Saturday, April 05, 2008
Those whining about violence in Disney's homogenized, pasteurized and animated versions of folk tales will shudder at the original German stories gathered by Wilhelm and Jakob Grimm. First published in 1812, they reek of intended cannibalism, stabbing, hangings, strangulation and poisoning. And that's just in "Little Snow White"!
These will be silly shudders, of course.
This collection of Grimm tales adapts "Little Snow White", "The Shoemaker & The Elves" and "The Three Sluggards".
The first is universally known; the second story of elves stitching shoes for a poor cobbler and his wife is almost as recognizable. The third story of three sons vying for their father's crown by bragging about their laziness is a rare tidbit, and only one page of Fairy Tales of the Brothers Grimm.
These adaptations remain true to the originals; each is a morality play for adults and children.
The personalities of the Grimm Brothers' characters were and are wonderfully full and brief, and did much to stereotype our current images of princes, princesses, kings and witches. And, wisely, most of their violence is distanced in the telling.
Packaged like a children's book, this collection uses the visual techniques of comic books, including panels and dialog balloons. Its art is richly detailed, stylized and entertaining. It's a shame many adults will shun it, as they will, thinking that reading about violence will turn angels into demons.
Put the silly shudders aside. Men are susceptible to temptation, not programmed like computers. Simply reading bad things doesn't make us bad, or reading good things make us angels.
Review by Michael Vance
Fairy Tales of The Brothers Grimm/48 pgs., $15.95, NBM/ adapted by Doug Wheeler; art by David Wenzel/available in comics and book shops and by mail.
"So, this is X-Ray Boy," thinks the Pentagon's secret agent, "and he's wearing the X-Ray Specs I've been sent to retrieve for the Pentagon! But, how to get him to surrender them willingly?!"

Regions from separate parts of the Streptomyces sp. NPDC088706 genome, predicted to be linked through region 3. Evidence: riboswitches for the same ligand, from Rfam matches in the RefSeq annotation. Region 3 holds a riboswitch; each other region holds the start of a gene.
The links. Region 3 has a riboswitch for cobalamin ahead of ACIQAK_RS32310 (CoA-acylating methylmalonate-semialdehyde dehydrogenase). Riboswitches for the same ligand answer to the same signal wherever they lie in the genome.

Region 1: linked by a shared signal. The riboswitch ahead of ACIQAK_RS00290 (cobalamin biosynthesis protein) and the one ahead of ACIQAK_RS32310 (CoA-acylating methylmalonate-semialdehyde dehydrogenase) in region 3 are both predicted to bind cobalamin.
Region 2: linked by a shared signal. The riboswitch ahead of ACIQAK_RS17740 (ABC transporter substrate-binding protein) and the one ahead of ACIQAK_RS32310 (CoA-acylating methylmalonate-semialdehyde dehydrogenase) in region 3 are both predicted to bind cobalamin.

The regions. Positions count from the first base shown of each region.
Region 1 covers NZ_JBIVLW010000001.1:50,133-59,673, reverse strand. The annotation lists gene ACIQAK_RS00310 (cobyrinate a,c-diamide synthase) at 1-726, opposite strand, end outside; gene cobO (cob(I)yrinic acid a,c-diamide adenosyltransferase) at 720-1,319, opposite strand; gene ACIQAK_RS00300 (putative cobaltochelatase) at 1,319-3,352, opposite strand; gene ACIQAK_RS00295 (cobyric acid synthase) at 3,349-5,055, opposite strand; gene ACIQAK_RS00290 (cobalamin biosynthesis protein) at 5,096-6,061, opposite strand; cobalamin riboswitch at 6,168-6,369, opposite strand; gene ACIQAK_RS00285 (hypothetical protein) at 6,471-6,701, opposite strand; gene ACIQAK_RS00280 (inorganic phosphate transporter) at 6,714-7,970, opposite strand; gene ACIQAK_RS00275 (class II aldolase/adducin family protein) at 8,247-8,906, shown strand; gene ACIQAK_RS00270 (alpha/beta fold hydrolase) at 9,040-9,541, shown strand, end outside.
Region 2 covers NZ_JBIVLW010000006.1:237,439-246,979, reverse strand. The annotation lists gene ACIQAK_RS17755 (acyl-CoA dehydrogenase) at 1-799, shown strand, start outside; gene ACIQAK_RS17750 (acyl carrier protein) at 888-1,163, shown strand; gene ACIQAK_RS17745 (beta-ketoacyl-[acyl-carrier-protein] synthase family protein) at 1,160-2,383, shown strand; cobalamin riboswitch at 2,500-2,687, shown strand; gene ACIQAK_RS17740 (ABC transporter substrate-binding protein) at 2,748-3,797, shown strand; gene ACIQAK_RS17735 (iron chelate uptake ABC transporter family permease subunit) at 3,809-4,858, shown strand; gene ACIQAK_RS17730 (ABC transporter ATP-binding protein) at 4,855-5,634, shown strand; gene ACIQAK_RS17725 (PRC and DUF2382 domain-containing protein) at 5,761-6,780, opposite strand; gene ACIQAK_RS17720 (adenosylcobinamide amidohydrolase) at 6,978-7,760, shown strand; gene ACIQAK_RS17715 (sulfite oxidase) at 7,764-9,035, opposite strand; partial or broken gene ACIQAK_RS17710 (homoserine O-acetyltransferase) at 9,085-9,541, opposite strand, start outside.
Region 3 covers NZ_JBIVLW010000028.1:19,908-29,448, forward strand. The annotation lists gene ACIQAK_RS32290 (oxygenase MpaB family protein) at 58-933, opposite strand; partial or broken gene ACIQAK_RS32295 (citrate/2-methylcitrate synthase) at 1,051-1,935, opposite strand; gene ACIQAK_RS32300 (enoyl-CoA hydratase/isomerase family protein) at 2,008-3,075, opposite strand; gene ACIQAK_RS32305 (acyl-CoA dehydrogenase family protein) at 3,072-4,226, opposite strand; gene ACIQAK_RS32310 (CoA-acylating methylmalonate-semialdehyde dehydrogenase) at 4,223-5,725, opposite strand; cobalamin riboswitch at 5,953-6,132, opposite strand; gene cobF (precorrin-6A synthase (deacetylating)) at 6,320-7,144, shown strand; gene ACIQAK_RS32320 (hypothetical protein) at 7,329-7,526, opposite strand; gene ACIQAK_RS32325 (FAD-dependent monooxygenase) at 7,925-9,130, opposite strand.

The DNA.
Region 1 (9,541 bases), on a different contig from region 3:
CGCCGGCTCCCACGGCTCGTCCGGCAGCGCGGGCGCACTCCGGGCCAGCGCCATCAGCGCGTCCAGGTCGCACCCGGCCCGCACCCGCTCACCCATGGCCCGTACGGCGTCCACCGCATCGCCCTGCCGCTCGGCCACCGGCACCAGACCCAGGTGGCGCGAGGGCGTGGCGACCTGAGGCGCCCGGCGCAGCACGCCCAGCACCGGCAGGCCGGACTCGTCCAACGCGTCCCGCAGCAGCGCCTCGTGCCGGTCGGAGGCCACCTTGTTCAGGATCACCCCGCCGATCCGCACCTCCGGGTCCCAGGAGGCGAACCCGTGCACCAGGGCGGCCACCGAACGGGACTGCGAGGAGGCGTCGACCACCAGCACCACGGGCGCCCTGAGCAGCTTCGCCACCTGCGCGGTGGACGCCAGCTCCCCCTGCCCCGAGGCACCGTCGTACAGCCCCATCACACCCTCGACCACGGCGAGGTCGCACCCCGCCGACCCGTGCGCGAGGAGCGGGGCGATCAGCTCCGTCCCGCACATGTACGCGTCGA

No answer comes from Cowboy Gorilla, Yarn Man or Gower Goose! That great slab of lumpy oatmeal, Megaton Man, is too busy pushing their microbus to care! None suspect the intrusion of Forbidden Frankenstein!
Okay, Don Simpson suspects, but he wrote and drew Megaton Man vs Forbidden Frankenstein, a subtle, nutty, satire of Stan Lee's 1960's Marvel superheroes. In truth, pilgrim, Iris are the overused boldtype, exclamations points and footnotes that are trademarks (TM) of '60s Marvel comics*!
This comic is a marvel of exaggerated exaggeration offered with the dead-pan expression of silent film comedian, Buster Keaton. It's also wonderfully written epic melodrama using Lee's bloated and self-conscious dialog (so bad and so sincere that it was good).
And, beyond all else, it is drawn with the same love that transforms a homely woman into a goddess in the eyes of her lover. If Simpson didn't love epic superhero art with all of its blemishes and shortcuts, his visual satire would simply be bitter and nasty criticism.
Moreover, Simpson's talent as a writer and artist even transcends its subject. If a true artist brings a unique viewpoint to his work, Simpson must have three eyes.
Simpson is unique.
Although this wacky and brilliant satire of Marvel superheroes requires an extensive understanding of Stan Lee's work in the '60s, it's highly recommended!!
Megaton Man vs. Forbidden Frankenstein #1/$2.95, 32 pgs. from Fiasco Comics/writer and artist, Don Simpson/available in comics shops and by mail.
(*See Bizarre Heroes #7-- Dandy Don.)
He began his career as a teenager imitating the artistic style of Alex Raymond's comic strip masterpiece, Flash Gordon. He established his name working with legendary artists like Frank Frazetta and Roy Krenkel on the famous EC science fiction and horror titles of the 1950s. Al continues as one of the most respected artists in the history of comic books and strips.
But Al Williamson accepts praise with a twinkle in his eye, revealing a modesty that young artists would be wise to emulate.
All art is abstracted; even a camera lens distorts reality. Williamson prefers a realistic approach to art founded on accurate lighting, perspective, human and animal anatomy and pose spiced with the wild creative energy of fantasy. When working within his first love, sf and fantasy, his worlds are populated with tiny dinosaurs, huge mushrooms, ancient alien cities and spacecraft.
His extensive career includes (but does not exhaust) work for ACG (Adventures Into The Unknown, Forbidden Worlds), Atlas/Timely/Marvel (Adventures into Mystery, Annie Oakley, Astonishing, Star Wars), Charlton (Cheyenne Kid, Wild Rill Hickock & Jingles), DC (Gunsmoke, The Twilight Zone), Gilberton, Harvey and many more.
Williamson's most famous work was published in selected (and expensive) issues of Crime SuspenStories, Incredible Science Fiction, The Vault of Horror; Tales from the Crypt and other EC comics. These have been reprinted several times in more affordable versions.
The Art of Al Williamson by James Van Hise is an exceptional collection of this master cartoonist's work through 1983. Among the most affordable and accessible of his works are two issues of Flash Gordon (Marvel Select, 1995).
Williamson's work is highly recommended.
Some other titles are expensive and difficult to locate. Price guides or comics dealers help. Comics shops, conventions, mail order companies and trade journals are best sources. Prices vary; shop around.